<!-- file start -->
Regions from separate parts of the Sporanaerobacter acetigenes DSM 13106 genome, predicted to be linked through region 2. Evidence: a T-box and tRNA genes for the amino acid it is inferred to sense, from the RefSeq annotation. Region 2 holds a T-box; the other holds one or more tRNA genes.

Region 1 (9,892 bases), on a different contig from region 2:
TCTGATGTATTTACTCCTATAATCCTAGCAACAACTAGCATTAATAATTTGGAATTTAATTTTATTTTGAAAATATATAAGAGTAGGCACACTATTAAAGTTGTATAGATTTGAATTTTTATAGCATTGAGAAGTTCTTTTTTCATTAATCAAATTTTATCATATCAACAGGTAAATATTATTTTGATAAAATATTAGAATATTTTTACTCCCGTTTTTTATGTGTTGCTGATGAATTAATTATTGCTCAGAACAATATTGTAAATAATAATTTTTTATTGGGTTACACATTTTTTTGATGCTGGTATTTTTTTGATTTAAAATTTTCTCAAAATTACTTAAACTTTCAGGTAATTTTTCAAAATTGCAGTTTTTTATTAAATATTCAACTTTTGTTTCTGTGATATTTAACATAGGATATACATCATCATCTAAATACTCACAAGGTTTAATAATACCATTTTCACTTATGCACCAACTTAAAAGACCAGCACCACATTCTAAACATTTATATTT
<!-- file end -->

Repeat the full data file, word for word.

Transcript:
Regions from separate parts of the Sporanaerobacter acetigenes DSM 13106 genome, predicted to be linked through region 2. Evidence: a T-box and tRNA genes for the amino acid it is inferred to sense, from the RefSeq annotation. Region 2 holds a T-box; the other holds one or more tRNA genes.

Region 1 (9,892 bases), on a different contig from region 2:
TCTGATGTATTTACTCCTATAATCCTAGCAACAACTAGCATTAATAATTTGGAATTTAATTTTATTTTGAAAATATATAAGAGTAGGCACACTATTAAAGTTGTATAGATTTGAATTTTTATAGCATTGAGAAGTTCTTTTTTCATTAATCAAATTTTATCATATCAACAGGTAAATATTATTTTGATAAAATATTAGAATATTTTTACTCCCGTTTTTTATGTGTTGCTGATGAATTAATTATTGCTCAGAACAATATTGTAAATAATAATTTTTTATTGGGTTACACATTTTTTTGATGCTGGTATTTTTTTGATTTAAAATTTTCTCAAAATTACTTAAACTTTCAGGTAATTTTTCAAAATTGCAGTTTTTTATTAAATATTCAACTTTTGTTTCTGTGATATTTAACATAGGATATACATCATCATCTAAATACTCACAAGGTTTAATAATACCATTTTCACTTATGCACCAACTTAAAAGACCAGCACCACATTCTAAACATTTATATTT